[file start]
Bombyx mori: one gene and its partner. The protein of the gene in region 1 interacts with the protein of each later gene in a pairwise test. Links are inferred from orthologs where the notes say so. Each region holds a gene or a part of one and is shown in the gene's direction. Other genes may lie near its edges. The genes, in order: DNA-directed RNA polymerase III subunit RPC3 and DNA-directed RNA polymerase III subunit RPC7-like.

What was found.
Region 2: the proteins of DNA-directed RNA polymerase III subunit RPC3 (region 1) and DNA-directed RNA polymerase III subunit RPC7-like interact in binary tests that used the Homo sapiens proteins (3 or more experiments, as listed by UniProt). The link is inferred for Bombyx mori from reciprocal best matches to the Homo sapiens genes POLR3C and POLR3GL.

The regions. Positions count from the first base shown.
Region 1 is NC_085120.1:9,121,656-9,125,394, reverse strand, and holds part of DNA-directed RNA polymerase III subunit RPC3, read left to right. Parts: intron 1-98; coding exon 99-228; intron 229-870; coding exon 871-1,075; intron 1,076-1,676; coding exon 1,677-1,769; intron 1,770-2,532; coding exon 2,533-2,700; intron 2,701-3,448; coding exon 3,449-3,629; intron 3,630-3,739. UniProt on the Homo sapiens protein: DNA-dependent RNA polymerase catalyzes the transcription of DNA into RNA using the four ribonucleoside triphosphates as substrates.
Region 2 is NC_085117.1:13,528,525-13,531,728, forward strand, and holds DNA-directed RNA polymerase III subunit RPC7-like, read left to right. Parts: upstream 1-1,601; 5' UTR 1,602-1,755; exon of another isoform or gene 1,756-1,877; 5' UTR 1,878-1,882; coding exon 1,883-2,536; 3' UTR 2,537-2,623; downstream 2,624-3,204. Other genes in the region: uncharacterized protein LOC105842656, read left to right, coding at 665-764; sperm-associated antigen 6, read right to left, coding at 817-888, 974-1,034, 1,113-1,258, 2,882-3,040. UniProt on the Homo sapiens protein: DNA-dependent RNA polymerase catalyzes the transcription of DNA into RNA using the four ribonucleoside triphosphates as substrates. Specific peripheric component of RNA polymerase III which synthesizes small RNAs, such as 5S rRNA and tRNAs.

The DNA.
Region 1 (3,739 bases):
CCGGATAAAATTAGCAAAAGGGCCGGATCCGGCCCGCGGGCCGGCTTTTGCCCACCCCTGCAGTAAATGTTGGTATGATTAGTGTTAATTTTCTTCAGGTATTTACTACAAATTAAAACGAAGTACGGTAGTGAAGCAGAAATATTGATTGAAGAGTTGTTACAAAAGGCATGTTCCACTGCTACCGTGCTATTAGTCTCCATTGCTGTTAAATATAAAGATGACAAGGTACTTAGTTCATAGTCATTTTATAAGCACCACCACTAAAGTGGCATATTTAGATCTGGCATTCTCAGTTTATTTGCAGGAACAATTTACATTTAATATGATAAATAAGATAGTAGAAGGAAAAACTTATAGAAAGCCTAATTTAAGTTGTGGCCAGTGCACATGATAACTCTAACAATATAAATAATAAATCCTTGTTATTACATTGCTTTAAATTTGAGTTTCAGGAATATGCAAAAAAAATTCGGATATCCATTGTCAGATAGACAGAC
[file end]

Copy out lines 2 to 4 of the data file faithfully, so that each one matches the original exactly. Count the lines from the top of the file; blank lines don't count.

What was found.
Region 2: the proteins of DNA-directed RNA polymerase III subunit RPC3 (region 1) and DNA-directed RNA polymerase III subunit RPC7-like interact in binary tests that used the Homo sapiens proteins (3 or more experiments, as listed by UniProt). The link is inferred for Bombyx mori from reciprocal best matches to the Homo sapiens genes POLR3C and POLR3GL.

The regions. Positions count from the first base shown.